8 of 11 people found the following review helpful
A Light Comedy; A Timely Message; A Heavy Hand,
This review is from: Love's Labor's Lost (Folger Shakespeare Library) (Mass Market Paperback)
The Folger Library editions are absolutely the best for scholarship, due to their extensive notation. My preference for Love's Labor's Lost is for the Pelican Books version, with sufficient but abreviated notation. The lighter notation gives wings to Shakespeare's most ponderous romantic comedy.
This is the story of three gentlemen who pledge themselves to three years of intellectual rigor in the court of the King of Navarre, who joins them in their sober enterprise. When the four of them determine that their scholarship must not be interupted by vice, the reader readily understands that their ill-considered commitments can only end in ribald hippocracy. Temptation arrives immediately in the form of the Princess of France and her three ladies in waiting.
The story moves along more or less predictably, though in a style that is almost a parody of Shakespeare. There are scores of allusions, silly, bawdy, and sharp, which apparently would have been recognized by the audience of the time, but which have not travelled well through the intervening four centuries. The result is five acts of mostly turgid iambic pentameter, interrupted by some lilting, if not particularly memorable lines. Such as when Dumaine and Berone start and finish one another's thoughts:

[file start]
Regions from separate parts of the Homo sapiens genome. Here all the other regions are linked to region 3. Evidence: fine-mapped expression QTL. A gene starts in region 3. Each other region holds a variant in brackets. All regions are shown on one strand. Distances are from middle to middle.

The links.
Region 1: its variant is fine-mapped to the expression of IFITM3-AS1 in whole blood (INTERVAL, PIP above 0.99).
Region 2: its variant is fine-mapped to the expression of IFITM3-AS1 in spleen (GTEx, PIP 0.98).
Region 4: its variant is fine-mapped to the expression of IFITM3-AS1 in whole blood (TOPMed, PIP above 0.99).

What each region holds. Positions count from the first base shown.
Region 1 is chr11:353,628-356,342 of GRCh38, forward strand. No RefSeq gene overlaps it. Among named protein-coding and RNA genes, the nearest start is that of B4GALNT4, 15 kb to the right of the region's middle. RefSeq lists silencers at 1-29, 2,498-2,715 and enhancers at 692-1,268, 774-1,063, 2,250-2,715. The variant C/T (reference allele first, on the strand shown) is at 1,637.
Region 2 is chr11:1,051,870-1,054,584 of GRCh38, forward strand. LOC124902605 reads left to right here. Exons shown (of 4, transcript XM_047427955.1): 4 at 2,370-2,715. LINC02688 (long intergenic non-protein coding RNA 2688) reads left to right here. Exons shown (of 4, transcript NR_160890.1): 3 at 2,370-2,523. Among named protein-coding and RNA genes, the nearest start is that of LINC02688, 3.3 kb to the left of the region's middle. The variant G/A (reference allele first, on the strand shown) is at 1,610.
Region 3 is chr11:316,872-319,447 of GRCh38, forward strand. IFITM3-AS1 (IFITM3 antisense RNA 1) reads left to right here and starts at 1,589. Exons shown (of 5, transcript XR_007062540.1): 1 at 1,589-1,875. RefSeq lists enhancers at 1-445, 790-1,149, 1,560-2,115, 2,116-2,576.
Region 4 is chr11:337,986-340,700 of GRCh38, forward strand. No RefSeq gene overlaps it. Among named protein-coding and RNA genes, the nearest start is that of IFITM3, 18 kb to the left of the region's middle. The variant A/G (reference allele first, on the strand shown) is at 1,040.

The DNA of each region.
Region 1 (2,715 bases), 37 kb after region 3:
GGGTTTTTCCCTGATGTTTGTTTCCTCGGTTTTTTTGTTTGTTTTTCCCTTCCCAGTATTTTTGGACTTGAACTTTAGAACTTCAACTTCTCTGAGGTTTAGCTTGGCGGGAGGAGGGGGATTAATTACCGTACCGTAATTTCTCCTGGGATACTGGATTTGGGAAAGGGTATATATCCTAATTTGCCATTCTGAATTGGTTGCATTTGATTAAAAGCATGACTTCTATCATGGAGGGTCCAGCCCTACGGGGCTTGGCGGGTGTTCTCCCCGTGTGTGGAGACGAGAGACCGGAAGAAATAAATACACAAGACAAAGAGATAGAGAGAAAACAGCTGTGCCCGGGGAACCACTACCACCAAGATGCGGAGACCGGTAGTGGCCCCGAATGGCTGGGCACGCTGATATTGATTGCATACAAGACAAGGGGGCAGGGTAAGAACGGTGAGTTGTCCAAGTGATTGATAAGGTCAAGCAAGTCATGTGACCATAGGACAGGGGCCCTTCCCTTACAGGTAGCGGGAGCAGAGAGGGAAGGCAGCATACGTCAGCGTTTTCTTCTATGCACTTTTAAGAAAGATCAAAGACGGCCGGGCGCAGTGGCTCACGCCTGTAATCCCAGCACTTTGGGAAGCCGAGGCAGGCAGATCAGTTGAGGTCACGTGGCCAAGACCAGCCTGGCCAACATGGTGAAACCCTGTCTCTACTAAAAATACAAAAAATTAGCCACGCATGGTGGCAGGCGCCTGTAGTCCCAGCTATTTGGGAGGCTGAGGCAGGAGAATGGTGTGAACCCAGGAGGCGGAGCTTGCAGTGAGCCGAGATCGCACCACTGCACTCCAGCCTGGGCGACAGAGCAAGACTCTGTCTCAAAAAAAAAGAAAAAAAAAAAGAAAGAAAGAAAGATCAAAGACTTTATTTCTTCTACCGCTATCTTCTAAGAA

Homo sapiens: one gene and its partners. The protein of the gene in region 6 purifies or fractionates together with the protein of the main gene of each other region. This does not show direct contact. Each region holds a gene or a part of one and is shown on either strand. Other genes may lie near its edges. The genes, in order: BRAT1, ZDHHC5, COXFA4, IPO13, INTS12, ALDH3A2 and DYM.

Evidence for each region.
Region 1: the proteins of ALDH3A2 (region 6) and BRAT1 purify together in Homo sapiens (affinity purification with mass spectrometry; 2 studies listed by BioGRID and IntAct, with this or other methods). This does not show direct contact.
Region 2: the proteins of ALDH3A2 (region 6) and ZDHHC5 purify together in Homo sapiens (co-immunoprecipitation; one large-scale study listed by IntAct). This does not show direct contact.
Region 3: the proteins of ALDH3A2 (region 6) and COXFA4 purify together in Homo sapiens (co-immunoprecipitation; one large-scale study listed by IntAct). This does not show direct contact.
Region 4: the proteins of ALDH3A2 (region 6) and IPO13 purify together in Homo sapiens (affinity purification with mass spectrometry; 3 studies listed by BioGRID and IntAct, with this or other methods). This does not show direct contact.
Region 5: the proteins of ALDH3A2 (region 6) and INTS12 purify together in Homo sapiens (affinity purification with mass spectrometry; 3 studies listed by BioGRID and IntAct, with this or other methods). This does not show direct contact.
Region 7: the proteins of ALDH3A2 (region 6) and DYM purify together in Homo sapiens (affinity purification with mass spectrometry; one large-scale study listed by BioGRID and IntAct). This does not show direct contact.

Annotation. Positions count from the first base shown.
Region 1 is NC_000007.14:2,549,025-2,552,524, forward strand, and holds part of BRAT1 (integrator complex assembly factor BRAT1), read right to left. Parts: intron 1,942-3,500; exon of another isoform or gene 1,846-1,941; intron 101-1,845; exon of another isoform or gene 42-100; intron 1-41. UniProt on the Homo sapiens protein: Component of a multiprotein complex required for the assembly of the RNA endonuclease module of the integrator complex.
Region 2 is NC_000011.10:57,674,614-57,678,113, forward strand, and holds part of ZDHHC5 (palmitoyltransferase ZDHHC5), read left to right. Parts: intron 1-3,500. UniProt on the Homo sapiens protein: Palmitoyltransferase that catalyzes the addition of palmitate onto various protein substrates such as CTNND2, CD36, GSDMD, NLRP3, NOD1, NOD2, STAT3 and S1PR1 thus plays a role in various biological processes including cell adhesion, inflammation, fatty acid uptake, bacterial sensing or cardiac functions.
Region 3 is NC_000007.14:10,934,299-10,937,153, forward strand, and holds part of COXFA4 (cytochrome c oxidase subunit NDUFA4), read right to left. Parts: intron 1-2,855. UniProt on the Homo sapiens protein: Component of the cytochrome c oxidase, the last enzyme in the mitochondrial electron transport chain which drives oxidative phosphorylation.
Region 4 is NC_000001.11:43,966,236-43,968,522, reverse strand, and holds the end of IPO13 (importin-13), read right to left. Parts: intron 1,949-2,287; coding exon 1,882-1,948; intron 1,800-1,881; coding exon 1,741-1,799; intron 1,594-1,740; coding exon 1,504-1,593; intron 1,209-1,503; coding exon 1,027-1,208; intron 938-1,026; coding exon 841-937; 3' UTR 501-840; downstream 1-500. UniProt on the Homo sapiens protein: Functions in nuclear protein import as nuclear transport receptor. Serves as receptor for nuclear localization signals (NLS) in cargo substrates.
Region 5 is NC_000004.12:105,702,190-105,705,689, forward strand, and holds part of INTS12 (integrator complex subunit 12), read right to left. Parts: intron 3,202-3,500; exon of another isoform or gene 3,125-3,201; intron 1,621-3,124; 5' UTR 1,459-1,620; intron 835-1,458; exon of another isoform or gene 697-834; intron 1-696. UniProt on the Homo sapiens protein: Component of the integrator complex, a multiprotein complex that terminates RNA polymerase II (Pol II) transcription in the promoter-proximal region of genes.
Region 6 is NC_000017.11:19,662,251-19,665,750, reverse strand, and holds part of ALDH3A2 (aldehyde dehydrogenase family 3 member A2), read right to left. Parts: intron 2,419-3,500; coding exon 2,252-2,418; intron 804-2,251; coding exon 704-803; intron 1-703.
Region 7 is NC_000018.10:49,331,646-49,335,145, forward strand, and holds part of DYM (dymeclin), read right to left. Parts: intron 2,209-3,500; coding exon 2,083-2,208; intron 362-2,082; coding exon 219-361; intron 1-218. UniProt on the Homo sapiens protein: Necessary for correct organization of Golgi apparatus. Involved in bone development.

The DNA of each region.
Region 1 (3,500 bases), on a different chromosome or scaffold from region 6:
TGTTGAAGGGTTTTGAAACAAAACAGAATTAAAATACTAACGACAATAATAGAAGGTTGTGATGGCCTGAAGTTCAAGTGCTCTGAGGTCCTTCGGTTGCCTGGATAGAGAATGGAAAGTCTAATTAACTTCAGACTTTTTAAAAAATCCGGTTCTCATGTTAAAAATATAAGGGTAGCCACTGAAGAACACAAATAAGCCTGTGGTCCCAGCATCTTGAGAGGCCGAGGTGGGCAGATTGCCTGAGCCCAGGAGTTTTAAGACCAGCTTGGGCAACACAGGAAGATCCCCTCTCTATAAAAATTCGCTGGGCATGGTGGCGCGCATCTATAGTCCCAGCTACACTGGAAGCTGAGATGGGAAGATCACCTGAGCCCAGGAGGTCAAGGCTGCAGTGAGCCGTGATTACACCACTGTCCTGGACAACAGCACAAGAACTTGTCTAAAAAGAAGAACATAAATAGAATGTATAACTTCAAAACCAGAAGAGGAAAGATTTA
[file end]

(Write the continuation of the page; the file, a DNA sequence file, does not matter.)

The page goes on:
Dumaine: In reason nothing.
Berone: Something then in rhyme.
Dumaine: How follows that?
Berone: Fit in his place and time.
And here are some usages and allusions which you might need to pause to look up:
"misprision" = error
"woodcock" = stupidity
"festinately" = quickly
"dig you den" = give you good evening
"intellect" = purport
"jerks of invention" = strokes of wit
"in print" = to the letter
One of the few lines for which the book is known is, "Where fair is not, praise cannot mend the brow," meaning that compliments cannot make an unattractive person less so.
All in all, Love's Labor's Lost is unlikely to become anyone's favorite Shakespearean comedy. It is for the advanced reader who is willing to take the time to penetrate the subliminal and archaic humor. For that dedicated reader, however, it is worth the effort.